(Bloomberg) -- Denmark’s government secured majority backing for measures to tackle labor shortages that threaten to derail an economic rebound that’s eclipsed most rich peers.

Prime Minister Mette Frederiksen’s Social Democrats clinched a deal with smaller parties to cut jobless benefits for fresh graduates and boost incentives for seniors to remain in the workforce, the finance ministry said in a statement late Friday. 

The plan would add an estimated 12,000 jobs, with Denmark’s economic output rising 0.5% by 2025 and 0.7% by 2030 as a result, it said.

The Nordic country’s economy, now clearly above its pre-crisis peak, has weathered the pandemic as one of the best among wealthy nations. Yet concerns of overheating are growing as Denmark’s gross unemployment rate fell to a 13-year-low of 2.8% in November and new vacancies are at record high.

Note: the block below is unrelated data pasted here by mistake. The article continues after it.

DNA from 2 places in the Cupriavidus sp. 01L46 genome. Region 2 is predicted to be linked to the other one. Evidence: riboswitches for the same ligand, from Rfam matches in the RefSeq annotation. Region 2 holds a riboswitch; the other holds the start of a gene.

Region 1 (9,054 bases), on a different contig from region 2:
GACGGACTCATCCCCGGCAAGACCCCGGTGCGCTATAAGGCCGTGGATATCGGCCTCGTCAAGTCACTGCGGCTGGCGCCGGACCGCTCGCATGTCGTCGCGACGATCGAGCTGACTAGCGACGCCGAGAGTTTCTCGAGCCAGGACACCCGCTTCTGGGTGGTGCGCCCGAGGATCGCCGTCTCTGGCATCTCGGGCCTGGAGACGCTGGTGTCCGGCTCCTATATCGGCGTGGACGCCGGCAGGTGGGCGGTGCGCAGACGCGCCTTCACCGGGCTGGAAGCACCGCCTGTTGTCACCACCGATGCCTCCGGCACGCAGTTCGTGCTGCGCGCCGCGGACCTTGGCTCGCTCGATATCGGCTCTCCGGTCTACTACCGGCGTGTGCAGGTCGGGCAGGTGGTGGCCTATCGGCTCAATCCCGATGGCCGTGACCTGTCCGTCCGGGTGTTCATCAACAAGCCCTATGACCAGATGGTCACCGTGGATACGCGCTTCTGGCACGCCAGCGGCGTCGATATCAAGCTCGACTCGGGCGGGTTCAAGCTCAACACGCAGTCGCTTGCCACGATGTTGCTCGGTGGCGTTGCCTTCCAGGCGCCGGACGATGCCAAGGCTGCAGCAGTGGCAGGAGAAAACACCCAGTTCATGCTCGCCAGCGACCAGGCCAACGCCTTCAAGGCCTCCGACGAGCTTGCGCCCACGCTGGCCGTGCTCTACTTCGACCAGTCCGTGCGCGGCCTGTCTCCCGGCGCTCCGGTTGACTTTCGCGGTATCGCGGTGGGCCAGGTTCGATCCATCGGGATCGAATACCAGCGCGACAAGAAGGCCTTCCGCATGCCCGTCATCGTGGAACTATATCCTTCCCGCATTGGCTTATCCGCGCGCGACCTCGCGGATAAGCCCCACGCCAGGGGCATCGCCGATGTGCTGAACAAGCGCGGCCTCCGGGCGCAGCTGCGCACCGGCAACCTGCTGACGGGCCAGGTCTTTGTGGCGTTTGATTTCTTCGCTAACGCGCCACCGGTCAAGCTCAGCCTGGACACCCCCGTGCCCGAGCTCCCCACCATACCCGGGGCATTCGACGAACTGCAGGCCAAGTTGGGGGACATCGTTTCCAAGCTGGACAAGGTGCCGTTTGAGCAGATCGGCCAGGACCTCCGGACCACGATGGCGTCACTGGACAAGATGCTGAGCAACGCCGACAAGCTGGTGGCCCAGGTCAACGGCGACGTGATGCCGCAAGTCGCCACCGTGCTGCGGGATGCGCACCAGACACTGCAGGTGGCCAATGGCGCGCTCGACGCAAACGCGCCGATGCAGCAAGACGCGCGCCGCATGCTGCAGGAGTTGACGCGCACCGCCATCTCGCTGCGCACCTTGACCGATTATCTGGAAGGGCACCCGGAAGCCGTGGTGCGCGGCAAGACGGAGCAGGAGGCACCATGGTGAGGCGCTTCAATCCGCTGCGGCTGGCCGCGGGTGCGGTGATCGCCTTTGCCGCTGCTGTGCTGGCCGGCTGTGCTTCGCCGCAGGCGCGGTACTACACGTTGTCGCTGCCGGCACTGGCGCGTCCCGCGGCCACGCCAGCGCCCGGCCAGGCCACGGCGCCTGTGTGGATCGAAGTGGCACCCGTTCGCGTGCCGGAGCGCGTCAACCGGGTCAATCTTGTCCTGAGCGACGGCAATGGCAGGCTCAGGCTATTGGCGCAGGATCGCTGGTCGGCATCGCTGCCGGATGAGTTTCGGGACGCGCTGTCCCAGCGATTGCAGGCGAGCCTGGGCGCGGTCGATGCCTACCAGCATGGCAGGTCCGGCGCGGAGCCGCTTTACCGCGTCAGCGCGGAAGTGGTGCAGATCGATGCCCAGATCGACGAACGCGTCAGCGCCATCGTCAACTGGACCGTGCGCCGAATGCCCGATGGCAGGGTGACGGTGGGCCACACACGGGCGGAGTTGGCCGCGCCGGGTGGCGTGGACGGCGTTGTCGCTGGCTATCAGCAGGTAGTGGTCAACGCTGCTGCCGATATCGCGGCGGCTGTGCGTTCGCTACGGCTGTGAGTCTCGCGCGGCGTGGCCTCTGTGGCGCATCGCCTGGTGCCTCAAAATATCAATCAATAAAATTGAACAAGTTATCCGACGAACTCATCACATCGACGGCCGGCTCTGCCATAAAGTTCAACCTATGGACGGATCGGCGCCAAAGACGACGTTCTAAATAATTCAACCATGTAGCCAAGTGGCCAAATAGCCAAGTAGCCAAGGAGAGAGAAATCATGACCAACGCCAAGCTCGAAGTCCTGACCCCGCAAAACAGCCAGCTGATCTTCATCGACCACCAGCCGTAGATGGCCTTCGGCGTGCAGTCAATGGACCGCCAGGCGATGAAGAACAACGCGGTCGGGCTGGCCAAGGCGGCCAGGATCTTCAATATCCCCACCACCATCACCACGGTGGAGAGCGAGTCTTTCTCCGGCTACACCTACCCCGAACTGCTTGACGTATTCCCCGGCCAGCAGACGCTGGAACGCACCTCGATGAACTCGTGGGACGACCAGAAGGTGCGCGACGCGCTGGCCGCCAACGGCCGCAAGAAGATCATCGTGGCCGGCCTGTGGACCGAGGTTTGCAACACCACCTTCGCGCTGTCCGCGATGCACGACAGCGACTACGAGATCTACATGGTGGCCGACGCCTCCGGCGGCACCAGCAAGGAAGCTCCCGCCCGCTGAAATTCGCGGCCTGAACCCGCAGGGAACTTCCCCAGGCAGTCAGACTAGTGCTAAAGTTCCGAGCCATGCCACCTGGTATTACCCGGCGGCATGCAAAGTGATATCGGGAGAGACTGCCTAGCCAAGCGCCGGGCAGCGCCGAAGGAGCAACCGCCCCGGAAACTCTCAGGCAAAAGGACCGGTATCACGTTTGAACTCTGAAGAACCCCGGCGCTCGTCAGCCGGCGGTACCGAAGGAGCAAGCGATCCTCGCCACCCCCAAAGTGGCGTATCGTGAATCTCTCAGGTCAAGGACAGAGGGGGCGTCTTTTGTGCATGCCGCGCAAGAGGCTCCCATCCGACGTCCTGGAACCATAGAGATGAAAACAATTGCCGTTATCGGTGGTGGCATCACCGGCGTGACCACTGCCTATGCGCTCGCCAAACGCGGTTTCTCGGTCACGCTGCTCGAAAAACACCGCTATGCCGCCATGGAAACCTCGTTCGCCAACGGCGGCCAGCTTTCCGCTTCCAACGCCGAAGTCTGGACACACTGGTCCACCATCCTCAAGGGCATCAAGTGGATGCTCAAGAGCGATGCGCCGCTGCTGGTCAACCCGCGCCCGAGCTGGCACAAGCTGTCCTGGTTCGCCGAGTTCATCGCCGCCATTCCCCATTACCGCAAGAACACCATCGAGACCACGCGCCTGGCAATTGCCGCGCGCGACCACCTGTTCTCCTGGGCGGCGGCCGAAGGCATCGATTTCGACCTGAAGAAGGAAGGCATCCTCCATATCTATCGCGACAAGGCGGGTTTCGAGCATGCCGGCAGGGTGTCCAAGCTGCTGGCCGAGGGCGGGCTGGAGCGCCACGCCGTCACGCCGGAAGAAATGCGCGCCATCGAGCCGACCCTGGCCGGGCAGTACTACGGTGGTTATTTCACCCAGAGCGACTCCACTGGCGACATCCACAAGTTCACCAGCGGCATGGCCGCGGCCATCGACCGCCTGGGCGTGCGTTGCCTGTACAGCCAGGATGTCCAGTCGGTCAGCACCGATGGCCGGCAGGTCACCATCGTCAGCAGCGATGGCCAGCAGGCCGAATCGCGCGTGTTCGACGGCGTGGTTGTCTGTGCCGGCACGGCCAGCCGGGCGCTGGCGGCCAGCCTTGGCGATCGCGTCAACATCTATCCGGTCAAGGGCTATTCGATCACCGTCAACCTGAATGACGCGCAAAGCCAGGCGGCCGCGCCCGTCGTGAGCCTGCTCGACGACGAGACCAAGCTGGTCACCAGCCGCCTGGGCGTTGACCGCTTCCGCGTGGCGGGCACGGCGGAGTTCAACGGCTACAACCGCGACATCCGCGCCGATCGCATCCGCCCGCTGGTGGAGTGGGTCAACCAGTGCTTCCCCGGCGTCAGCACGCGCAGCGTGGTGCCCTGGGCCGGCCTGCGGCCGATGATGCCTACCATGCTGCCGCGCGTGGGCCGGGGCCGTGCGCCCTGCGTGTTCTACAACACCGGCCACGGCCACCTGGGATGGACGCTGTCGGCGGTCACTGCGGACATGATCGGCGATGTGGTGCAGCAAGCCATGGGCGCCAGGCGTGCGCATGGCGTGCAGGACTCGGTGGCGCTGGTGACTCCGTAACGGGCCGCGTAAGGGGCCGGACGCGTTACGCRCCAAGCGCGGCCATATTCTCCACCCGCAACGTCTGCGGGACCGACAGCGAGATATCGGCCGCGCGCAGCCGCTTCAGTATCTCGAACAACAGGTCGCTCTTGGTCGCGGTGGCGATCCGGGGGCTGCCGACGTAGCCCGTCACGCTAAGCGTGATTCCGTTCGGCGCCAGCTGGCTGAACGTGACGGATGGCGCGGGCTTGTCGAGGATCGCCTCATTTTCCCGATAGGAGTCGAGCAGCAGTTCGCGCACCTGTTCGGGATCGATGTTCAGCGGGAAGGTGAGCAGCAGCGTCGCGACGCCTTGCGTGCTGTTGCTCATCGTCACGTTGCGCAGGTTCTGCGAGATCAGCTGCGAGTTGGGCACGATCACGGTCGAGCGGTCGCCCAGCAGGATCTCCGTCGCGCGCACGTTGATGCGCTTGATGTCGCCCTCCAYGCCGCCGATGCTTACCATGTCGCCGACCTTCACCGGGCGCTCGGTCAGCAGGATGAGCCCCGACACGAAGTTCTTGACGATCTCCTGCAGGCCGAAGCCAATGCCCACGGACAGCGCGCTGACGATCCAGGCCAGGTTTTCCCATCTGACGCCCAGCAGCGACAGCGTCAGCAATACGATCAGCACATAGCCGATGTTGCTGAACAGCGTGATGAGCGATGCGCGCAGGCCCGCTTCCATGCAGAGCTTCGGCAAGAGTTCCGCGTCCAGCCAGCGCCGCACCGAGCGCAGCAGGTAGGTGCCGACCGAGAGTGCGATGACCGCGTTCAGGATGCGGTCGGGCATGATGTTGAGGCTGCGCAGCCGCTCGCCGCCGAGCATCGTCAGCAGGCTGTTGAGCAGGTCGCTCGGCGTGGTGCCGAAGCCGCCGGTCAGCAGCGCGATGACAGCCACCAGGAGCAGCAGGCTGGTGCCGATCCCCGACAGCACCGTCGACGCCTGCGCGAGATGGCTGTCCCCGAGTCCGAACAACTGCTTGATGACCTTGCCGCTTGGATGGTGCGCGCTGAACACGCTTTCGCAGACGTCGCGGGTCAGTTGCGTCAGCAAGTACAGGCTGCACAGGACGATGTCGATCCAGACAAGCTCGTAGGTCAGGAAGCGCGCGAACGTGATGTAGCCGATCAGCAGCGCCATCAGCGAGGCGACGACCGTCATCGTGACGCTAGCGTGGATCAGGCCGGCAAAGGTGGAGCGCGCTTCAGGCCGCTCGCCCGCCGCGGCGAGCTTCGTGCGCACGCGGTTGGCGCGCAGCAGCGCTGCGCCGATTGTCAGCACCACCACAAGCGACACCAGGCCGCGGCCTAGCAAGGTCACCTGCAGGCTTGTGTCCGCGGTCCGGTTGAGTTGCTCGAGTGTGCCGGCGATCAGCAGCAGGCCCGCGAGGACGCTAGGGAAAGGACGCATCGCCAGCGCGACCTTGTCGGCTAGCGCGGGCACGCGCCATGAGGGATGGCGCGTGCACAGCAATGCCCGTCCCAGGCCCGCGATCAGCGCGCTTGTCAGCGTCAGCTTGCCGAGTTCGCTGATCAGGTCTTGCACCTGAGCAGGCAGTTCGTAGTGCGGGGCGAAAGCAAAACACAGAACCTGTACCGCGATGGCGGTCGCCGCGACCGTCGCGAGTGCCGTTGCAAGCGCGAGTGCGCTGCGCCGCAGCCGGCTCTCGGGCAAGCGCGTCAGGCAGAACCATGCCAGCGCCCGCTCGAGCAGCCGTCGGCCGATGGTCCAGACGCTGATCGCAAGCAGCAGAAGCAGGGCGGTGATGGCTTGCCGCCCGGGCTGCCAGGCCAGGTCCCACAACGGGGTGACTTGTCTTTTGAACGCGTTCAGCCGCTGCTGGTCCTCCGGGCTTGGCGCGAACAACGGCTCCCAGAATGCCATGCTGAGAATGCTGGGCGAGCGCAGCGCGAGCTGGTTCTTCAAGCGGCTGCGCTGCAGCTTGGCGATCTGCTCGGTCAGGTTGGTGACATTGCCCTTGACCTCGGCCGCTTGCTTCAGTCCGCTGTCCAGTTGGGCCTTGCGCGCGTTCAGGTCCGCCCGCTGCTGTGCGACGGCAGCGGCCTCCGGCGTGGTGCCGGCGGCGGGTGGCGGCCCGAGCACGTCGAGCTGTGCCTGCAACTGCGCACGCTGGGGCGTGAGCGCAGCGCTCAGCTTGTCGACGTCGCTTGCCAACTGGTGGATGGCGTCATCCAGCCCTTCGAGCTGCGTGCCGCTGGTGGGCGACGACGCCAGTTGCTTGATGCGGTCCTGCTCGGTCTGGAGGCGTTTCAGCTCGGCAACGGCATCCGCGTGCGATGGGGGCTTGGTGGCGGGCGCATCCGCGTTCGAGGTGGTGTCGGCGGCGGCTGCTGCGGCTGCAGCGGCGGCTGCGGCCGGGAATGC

An increasing number of Danish businesses are reporting that labor shortages are limiting production, Swedbank said this week. It also cited a risk that wage growth could exceed its forecast of 3% this year, eroding competitiveness.

The parties also agreed to temporarily set a lower floor to wages for foreign workers to help address labor scarcity in next two years. To get a job as an international recruit from July, a person’s annual wage has to be at least 375,000 kroner ($57,100) compared with 448,000 kroner minimum requirement so far. 


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